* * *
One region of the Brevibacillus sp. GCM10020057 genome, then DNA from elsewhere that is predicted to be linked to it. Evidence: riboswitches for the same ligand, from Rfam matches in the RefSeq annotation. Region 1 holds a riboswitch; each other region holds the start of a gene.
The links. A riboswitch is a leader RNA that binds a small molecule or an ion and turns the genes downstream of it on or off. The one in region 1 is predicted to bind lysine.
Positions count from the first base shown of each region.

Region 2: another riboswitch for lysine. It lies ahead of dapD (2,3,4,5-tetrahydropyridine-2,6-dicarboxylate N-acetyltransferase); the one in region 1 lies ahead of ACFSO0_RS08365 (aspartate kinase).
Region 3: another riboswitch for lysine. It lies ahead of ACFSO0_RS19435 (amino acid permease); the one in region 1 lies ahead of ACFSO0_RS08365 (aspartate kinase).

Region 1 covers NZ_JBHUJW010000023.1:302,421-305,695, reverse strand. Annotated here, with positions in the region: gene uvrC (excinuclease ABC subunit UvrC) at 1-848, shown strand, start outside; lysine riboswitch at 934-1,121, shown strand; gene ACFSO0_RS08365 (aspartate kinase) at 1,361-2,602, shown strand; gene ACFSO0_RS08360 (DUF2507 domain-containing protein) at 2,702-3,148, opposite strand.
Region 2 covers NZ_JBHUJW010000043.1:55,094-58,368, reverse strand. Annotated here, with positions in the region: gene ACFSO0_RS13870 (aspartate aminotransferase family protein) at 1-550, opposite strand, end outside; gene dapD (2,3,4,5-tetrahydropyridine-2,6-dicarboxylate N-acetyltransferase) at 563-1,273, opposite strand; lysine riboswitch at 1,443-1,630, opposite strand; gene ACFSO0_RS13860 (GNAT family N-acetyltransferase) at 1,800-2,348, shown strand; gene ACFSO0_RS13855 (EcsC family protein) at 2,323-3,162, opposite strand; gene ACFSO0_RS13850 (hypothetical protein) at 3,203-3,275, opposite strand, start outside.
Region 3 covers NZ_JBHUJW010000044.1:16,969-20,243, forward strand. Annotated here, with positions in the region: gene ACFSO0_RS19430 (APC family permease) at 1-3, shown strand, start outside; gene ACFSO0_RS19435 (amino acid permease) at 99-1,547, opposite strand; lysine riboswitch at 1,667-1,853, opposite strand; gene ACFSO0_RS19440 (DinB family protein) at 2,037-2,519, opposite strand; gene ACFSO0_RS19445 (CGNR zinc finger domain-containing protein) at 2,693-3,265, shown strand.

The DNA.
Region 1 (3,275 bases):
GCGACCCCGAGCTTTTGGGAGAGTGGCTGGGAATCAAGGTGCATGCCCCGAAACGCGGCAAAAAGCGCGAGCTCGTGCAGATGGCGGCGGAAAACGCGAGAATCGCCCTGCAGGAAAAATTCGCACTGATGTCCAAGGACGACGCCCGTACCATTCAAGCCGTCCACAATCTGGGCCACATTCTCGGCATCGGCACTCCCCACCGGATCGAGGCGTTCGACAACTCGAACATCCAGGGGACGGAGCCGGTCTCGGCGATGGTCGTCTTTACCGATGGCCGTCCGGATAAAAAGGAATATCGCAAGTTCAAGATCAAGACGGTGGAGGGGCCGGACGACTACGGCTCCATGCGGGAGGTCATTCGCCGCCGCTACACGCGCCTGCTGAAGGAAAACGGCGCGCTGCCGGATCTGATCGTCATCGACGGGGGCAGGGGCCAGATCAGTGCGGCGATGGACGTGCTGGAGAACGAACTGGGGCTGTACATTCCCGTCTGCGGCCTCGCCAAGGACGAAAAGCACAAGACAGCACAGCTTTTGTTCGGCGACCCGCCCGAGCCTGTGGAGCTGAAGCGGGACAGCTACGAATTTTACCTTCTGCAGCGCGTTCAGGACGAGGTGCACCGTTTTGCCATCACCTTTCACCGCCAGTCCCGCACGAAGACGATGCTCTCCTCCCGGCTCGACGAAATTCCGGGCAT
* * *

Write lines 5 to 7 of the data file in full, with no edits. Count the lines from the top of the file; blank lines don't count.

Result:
Region 3: another riboswitch for lysine. It lies ahead of ACFSO0_RS19435 (amino acid permease); the one in region 1 lies ahead of ACFSO0_RS08365 (aspartate kinase).

Region 1 covers NZ_JBHUJW010000023.1:302,421-305,695, reverse strand. Annotated here, with positions in the region: gene uvrC (excinuclease ABC subunit UvrC) at 1-848, shown strand, start outside; lysine riboswitch at 934-1,121, shown strand; gene ACFSO0_RS08365 (aspartate kinase) at 1,361-2,602, shown strand; gene ACFSO0_RS08360 (DUF2507 domain-containing protein) at 2,702-3,148, opposite strand.
Region 2 covers NZ_JBHUJW010000043.1:55,094-58,368, reverse strand. Annotated here, with positions in the region: gene ACFSO0_RS13870 (aspartate aminotransferase family protein) at 1-550, opposite strand, end outside; gene dapD (2,3,4,5-tetrahydropyridine-2,6-dicarboxylate N-acetyltransferase) at 563-1,273, opposite strand; lysine riboswitch at 1,443-1,630, opposite strand; gene ACFSO0_RS13860 (GNAT family N-acetyltransferase) at 1,800-2,348, shown strand; gene ACFSO0_RS13855 (EcsC family protein) at 2,323-3,162, opposite strand; gene ACFSO0_RS13850 (hypothetical protein) at 3,203-3,275, opposite strand, start outside.